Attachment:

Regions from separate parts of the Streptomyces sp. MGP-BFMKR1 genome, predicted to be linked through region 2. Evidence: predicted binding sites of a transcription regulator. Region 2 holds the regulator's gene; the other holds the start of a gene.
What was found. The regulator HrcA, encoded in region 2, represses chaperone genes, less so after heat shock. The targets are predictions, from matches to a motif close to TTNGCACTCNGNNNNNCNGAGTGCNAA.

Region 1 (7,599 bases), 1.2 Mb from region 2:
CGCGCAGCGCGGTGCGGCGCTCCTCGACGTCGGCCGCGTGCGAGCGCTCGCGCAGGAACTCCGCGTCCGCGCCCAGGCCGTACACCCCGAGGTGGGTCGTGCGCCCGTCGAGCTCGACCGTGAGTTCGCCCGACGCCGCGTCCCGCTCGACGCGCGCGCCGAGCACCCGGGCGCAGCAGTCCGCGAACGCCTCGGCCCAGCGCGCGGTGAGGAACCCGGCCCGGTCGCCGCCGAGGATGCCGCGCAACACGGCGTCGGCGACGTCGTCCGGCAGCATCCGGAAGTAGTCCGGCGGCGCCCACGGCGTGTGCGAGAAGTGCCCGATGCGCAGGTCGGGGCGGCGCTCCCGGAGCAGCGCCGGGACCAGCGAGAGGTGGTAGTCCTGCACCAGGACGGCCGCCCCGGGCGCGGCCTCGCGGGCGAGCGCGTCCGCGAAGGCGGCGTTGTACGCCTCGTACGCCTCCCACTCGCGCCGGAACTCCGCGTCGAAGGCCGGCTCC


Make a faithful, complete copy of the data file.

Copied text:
Regions from separate parts of the Streptomyces sp. MGP-BFMKR1 genome, predicted to be linked through region 2. Evidence: predicted binding sites of a transcription regulator. Region 2 holds the regulator's gene; the other holds the start of a gene.
What was found. The regulator HrcA, encoded in region 2, represses chaperone genes, less so after heat shock. The targets are predictions, from matches to a motif close to TTNGCACTCNGNNNNNCNGAGTGCNAA.

Region 1 (7,599 bases), 1.2 Mb from region 2:
CGCGCAGCGCGGTGCGGCGCTCCTCGACGTCGGCCGCGTGCGAGCGCTCGCGCAGGAACTCCGCGTCCGCGCCCAGGCCGTACACCCCGAGGTGGGTCGTGCGCCCGTCGAGCTCGACCGTGAGTTCGCCCGACGCCGCGTCCCGCTCGACGCGCGCGCCGAGCACCCGGGCGCAGCAGTCCGCGAACGCCTCGGCCCAGCGCGCGGTGAGGAACCCGGCCCGGTCGCCGCCGAGGATGCCGCGCAACACGGCGTCGGCGACGTCGTCCGGCAGCATCCGGAAGTAGTCCGGCGGCGCCCACGGCGTGTGCGAGAAGTGCCCGATGCGCAGGTCGGGGCGGCGCTCCCGGAGCAGCGCCGGGACCAGCGAGAGGTGGTAGTCCTGCACCAGGACGGCCGCCCCGGGCGCGGCCTCGCGGGCGAGCGCGTCCGCGAAGGCGGCGTTGTACGCCTCGTACGCCTCCCACTCGCGCCGGAACTCCGCGTCGAAGGCCGGCTCC